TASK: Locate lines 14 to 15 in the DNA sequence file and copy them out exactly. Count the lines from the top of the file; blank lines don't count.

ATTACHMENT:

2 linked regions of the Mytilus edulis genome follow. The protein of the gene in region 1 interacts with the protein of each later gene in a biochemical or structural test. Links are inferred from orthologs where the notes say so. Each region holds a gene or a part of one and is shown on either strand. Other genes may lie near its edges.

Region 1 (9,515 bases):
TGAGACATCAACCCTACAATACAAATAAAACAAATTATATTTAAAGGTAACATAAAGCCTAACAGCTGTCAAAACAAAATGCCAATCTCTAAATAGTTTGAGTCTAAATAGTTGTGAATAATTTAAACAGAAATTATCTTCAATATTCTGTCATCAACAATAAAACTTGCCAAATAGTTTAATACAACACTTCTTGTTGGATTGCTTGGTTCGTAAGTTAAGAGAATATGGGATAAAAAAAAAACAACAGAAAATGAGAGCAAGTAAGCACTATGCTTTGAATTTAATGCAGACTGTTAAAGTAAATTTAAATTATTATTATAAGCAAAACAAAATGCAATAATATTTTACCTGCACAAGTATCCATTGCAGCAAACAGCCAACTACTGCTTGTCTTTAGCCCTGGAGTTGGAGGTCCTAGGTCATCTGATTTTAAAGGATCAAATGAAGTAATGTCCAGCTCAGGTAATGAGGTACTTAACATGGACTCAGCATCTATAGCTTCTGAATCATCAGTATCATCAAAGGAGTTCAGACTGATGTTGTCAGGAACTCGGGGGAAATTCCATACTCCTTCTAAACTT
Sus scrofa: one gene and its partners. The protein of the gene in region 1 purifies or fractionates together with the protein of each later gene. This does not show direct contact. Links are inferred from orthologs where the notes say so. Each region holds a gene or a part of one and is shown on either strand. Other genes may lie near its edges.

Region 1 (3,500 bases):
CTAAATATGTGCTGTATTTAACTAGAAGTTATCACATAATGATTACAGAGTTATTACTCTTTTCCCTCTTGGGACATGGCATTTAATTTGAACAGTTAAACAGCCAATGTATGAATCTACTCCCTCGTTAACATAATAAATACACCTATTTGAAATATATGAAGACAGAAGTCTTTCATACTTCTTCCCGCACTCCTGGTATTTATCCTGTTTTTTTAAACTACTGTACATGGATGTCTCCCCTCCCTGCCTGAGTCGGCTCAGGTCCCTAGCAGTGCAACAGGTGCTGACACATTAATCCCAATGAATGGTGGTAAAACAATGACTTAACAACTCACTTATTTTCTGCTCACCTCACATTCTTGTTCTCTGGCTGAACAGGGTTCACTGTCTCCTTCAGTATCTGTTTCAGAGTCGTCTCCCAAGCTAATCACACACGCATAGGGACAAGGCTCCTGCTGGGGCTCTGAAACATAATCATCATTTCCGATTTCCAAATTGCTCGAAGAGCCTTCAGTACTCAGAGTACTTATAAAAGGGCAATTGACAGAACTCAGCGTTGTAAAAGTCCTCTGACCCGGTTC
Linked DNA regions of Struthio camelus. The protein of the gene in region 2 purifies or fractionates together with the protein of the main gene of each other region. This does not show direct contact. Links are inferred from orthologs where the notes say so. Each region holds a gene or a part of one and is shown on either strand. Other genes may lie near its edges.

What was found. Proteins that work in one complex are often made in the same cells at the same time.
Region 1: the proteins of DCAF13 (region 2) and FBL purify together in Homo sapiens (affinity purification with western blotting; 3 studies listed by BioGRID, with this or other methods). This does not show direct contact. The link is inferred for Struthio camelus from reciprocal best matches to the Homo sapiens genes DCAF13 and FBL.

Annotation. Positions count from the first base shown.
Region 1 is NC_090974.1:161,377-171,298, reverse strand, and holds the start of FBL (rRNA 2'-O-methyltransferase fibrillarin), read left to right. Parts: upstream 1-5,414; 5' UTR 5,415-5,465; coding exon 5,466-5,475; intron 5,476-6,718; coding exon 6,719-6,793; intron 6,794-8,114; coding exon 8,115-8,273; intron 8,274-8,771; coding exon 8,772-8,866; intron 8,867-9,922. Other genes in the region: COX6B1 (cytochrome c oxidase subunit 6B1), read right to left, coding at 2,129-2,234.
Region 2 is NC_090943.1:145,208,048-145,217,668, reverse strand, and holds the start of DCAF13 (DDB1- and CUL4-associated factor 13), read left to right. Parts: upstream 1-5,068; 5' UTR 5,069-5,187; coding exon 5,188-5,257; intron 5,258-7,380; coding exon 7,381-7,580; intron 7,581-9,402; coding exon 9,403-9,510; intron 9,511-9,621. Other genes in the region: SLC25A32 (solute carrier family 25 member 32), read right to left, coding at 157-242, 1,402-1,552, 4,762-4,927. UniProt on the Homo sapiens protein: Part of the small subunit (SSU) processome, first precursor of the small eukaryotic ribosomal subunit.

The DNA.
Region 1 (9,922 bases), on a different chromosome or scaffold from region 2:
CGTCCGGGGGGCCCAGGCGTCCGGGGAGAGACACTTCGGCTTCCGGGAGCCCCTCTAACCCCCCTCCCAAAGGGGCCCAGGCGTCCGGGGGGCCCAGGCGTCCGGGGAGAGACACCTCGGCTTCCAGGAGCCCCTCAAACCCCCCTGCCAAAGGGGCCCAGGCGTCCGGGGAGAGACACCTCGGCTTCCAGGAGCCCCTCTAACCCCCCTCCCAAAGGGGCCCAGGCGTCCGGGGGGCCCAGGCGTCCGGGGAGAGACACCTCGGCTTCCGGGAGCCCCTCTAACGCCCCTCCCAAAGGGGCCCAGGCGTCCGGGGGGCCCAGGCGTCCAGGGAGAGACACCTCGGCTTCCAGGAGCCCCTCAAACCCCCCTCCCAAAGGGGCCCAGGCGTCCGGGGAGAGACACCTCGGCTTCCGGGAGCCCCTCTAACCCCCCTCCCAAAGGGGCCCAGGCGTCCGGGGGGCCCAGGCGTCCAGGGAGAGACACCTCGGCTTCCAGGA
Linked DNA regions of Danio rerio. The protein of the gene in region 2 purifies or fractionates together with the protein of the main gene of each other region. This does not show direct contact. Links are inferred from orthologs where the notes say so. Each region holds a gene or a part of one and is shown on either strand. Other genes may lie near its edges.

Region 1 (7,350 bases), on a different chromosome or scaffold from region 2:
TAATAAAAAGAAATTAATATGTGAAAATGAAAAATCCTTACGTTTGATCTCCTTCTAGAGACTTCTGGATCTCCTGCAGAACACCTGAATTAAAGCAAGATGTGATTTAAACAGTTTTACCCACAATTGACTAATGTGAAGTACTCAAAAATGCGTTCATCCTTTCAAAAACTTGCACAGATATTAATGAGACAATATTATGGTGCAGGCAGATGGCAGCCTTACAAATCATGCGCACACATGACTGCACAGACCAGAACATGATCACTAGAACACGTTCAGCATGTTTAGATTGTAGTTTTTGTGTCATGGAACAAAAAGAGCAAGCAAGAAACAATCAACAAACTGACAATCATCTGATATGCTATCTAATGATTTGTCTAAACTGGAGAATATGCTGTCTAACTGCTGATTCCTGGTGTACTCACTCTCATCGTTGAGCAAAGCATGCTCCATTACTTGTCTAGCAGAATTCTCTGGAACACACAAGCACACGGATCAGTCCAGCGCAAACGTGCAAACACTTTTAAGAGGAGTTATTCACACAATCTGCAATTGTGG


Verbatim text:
Region 1 (9,922 bases), on a different chromosome or scaffold from region 2:
CGTCCGGGGGGCCCAGGCGTCCGGGGAGAGACACTTCGGCTTCCGGGAGCCCCTCTAACCCCCCTCCCAAAGGGGCCCAGGCGTCCGGGGGGCCCAGGCGTCCGGGGAGAGACACCTCGGCTTCCAGGAGCCCCTCAAACCCCCCTGCCAAAGGGGCCCAGGCGTCCGGGGAGAGACACCTCGGCTTCCAGGAGCCCCTCTAACCCCCCTCCCAAAGGGGCCCAGGCGTCCGGGGGGCCCAGGCGTCCGGGGAGAGACACCTCGGCTTCCGGGAGCCCCTCTAACGCCCCTCCCAAAGGGGCCCAGGCGTCCGGGGGGCCCAGGCGTCCAGGGAGAGACACCTCGGCTTCCAGGAGCCCCTCAAACCCCCCTCCCAAAGGGGCCCAGGCGTCCGGGGAGAGACACCTCGGCTTCCGGGAGCCCCTCTAACCCCCCTCCCAAAGGGGCCCAGGCGTCCGGGGGGCCCAGGCGTCCAGGGAGAGACACCTCGGCTTCCAGGA